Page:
To be honest, nothing, really.
S&TG: Who are your creative heroes?
Wayyy too many to list here. Charles Mingus is a creative hero. Faulkner. Tarkovsky. Louis Armstrong. Duke Ellington. Curtis Mayfield. Edward Hopper. Edvard Munch. Joseph Conrad. Philip K. Dick. Robert Schumann. Mike Watt, D. Boone and George Hurley. Bob Dylan. John Cassevettes. Coltrane. Elvin Jones. John Kennedy Toole. Joe Strummer. Robinson Jeffers. Oh this is silly, I will be here all night.
S&TG: What are your dreams?
To do what I love for the rest of my life. That has come to mean helping people however I can. And I am on that path now.
S&TG: What kind of support system do you have?
Show & Tell Gallery! Friends in Portland, Seattle, Philly, New York City, Boise and Boston and my family and my awesome girlfriend.
S&TG: What’s the most important lesson that you want to share with a beginning artist about how to be creative?
To be honest, the question is odd. It’s like asking a lesson you want to share with someone about how to be gay or straight. I eluded to this metaphor above, so let me explain, I am not trying to be rude, I know you mean well in asking; if you are an artist, you already are creative. The trick is honing your craft so that you feel you are properly representing your voice, your view of the world, as honestly as possible. Try not to think too much about who will like it or won’t like it. It is impossible to not think of that at all, but don’t let that feeling, that fear, get in the driver’s seat. Art is about letting go, about getting it out, and then sorting out what comes out of you later.
Making a living
S&TG: How do you pay your bills? Etc.
I get some music royalties, I have a computer skills tutoring business for which I tutor people one on one, I work with a lot of seniors and other folks who are new to computers or just want to be more efficient with what they know. I am a full time student, so part of how I pay bills is with loans and grants. I also work as a Peer Advisor where I go to school (Portland Community College) where I help people navigate through the sometimes confusing world of higher education and I have a one night a week teaching gig for SUN Community Schools teaching computer literacy to adults. I love what I do…I am hoping to teach at a college when I am done with school and maybe start a non-profit. Oh and I also sell shit on Craigslist and eBay.
S&TG: How does the way you make a living right now either support or complicate making art?
Right now the biggest issue is that I have no time, or almost no time, to do art, as my schedule is nuts (see last answer!). But I still make sure I can because, as I said, it keeps me sane.
S&TG: What’s the most important lesson you want to share with an artist about how to make a living?
I don’t really have one, as I have never made a living on my art! I have made part of my living. I guess that you may have to compromise your ideal of totally making a living on art. Not that it is impossible, it is just very hard to do, as, unfortunately, this society that consumes and exports so much art somehow doesn’t see it is being worth as much as other professions monetarily, which is a huge fucking shame. It really is.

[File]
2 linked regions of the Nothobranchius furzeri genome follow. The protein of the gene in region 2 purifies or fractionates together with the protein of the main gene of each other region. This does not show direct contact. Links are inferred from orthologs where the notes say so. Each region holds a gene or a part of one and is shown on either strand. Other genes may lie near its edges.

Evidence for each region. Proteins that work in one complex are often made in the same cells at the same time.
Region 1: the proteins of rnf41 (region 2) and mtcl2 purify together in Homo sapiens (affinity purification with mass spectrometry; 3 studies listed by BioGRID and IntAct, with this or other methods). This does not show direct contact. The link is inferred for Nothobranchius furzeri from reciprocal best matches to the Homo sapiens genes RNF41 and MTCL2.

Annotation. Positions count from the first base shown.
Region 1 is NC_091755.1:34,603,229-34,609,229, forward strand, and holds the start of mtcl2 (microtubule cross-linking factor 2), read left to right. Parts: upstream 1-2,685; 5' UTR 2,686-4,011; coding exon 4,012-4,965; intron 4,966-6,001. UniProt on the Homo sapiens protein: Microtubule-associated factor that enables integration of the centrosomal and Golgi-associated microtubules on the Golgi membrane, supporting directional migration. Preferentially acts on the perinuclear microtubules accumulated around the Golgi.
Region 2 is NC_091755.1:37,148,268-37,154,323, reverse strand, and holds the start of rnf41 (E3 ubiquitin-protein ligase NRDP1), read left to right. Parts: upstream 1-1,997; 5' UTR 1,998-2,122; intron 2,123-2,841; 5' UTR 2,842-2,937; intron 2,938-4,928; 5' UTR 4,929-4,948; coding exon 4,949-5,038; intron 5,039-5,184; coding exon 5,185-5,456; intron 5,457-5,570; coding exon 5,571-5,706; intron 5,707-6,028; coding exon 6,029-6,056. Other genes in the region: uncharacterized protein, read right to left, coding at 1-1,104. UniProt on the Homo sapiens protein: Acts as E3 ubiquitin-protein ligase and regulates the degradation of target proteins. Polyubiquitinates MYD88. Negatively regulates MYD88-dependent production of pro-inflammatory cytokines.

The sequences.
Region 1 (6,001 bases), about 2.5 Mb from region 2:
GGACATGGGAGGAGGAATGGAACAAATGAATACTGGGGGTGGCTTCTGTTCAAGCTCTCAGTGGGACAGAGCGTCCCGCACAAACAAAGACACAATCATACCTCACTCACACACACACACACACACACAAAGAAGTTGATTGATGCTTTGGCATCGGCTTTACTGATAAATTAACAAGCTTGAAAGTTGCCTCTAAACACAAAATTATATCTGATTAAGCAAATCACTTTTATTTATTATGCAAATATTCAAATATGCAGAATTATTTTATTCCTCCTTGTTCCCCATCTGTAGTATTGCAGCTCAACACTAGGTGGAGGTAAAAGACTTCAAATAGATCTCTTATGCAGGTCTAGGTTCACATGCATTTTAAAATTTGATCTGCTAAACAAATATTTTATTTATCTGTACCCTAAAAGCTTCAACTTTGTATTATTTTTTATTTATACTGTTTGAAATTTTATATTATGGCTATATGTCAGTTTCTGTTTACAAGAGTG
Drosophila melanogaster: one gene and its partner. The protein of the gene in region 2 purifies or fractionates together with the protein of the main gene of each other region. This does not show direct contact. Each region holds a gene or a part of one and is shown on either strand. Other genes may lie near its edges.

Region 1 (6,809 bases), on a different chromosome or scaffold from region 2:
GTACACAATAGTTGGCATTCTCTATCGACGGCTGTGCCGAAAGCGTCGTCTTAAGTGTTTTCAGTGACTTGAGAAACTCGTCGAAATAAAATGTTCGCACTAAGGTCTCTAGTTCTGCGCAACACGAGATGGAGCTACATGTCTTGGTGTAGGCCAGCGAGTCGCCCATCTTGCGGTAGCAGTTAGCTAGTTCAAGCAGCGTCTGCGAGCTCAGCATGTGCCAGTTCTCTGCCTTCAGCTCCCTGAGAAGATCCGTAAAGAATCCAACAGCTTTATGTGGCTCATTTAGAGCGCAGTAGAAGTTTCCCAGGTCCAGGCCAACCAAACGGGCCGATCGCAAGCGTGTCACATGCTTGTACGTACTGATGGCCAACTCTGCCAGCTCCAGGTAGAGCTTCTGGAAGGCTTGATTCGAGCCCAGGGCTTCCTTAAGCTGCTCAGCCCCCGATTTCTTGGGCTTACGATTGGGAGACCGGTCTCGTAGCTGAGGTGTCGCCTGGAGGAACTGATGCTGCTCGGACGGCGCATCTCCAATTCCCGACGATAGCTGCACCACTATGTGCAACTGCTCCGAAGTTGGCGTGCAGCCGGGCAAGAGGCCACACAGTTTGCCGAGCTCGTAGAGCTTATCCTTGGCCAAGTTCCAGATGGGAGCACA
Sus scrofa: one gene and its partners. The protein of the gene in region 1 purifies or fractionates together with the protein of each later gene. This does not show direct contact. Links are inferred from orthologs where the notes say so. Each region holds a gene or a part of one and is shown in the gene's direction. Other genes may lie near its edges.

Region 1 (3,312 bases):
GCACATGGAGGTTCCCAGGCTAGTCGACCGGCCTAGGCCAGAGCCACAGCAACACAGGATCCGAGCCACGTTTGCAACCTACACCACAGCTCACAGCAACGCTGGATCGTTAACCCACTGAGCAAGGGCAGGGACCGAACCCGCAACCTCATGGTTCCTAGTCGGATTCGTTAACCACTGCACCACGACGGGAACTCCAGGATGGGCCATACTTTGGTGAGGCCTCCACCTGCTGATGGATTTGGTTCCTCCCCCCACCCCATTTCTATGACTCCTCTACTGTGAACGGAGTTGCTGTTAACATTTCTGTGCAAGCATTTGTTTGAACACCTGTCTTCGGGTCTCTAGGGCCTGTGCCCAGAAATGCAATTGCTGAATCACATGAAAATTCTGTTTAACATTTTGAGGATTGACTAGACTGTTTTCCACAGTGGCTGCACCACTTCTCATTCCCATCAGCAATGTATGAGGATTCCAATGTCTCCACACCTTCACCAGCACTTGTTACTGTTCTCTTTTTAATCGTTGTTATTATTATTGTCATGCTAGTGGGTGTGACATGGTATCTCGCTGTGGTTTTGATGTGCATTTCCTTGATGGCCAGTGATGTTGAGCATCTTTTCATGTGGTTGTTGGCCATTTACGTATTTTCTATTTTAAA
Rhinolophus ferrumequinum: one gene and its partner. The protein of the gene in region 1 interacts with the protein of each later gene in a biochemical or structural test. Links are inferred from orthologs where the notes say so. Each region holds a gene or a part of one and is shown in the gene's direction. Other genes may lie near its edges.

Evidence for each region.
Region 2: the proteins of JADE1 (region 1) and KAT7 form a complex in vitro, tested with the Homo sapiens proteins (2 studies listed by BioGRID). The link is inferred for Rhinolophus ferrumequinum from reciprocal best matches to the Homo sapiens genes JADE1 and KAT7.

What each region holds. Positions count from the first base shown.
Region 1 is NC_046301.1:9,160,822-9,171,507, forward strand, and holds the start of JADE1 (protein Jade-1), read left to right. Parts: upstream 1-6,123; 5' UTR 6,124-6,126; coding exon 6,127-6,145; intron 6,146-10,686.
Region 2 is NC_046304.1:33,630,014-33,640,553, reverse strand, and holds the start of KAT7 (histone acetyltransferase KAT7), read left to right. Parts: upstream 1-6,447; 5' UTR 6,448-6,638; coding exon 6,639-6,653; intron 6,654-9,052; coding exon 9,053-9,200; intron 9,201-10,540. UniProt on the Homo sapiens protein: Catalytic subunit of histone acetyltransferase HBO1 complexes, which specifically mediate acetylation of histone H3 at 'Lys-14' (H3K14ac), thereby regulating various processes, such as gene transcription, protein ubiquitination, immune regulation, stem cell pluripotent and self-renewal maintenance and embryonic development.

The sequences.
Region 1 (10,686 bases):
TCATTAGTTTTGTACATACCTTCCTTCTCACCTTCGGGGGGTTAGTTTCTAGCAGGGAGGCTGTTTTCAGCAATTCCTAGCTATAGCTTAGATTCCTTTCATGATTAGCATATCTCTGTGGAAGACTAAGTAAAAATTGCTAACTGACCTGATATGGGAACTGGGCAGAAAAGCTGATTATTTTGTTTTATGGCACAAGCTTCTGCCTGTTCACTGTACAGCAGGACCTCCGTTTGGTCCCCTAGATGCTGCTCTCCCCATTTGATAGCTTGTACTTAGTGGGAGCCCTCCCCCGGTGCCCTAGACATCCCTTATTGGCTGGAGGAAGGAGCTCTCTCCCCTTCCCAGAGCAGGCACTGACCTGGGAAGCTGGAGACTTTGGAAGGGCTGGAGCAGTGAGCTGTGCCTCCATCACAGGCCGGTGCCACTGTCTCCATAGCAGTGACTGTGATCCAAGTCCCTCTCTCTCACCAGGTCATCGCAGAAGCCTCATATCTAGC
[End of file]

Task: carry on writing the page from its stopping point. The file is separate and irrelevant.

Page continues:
But, if you want to go for it, find your voice, who you are, and how to express it, first, before doing anything. When it feels right, work your ass off. Do as much as humanly possible; do cafe art shows, open studio shows, play open mics, free gigs, give away your stuff to get known, and, find people who know about the business side of professional art and present them with something that will perk their interest, along with already having got your name out there. If you are in a band, play LOTS of shows, when you see a band who you think you would go well with, ask if you can open for them (for free if need be) so that you will play in front of a receptive crowd. The more you play, the more your name is out there and then when you approach a booking agent, they will have already heard of you and maybe even seen you.
And whether visual art, writing or music, it’s all about product, Baby! Make lots of it, make it well, give it away. Don’t expect to make a living overnight. The people you see who have ‘made it’ have been at it way longer than you know and they work very hard. And, the most important advice is…love what you do enough to do it whether or not you make a living or get signed to the hip label or get in the best gallery. Never forget, the work comes first. Everything else is frosting.
S&TG: Do you hope to make a living doing your art one day?
I have come as close as I ever will. I now want to be living because of my art. For my art.
S&TG: Do you feel having to make money limits your creative life?
I have many friends who are successful at making a living at their art. I do feel in some cases that it can effect what you do in a negative way if you let what other people think rule what you do, be they the audience, viewers, readers or the corporate folks funding you. Don’t sign contracts without lawyers! Make sure you get something that will not put you in a position to compromise your art. That all said, there is some level of compromise you will have to give in to. When people invest in you, there are certain demands to be met, but never compromise your ideals or your soul. And money that is fronted has to be paid back, so choose wisely!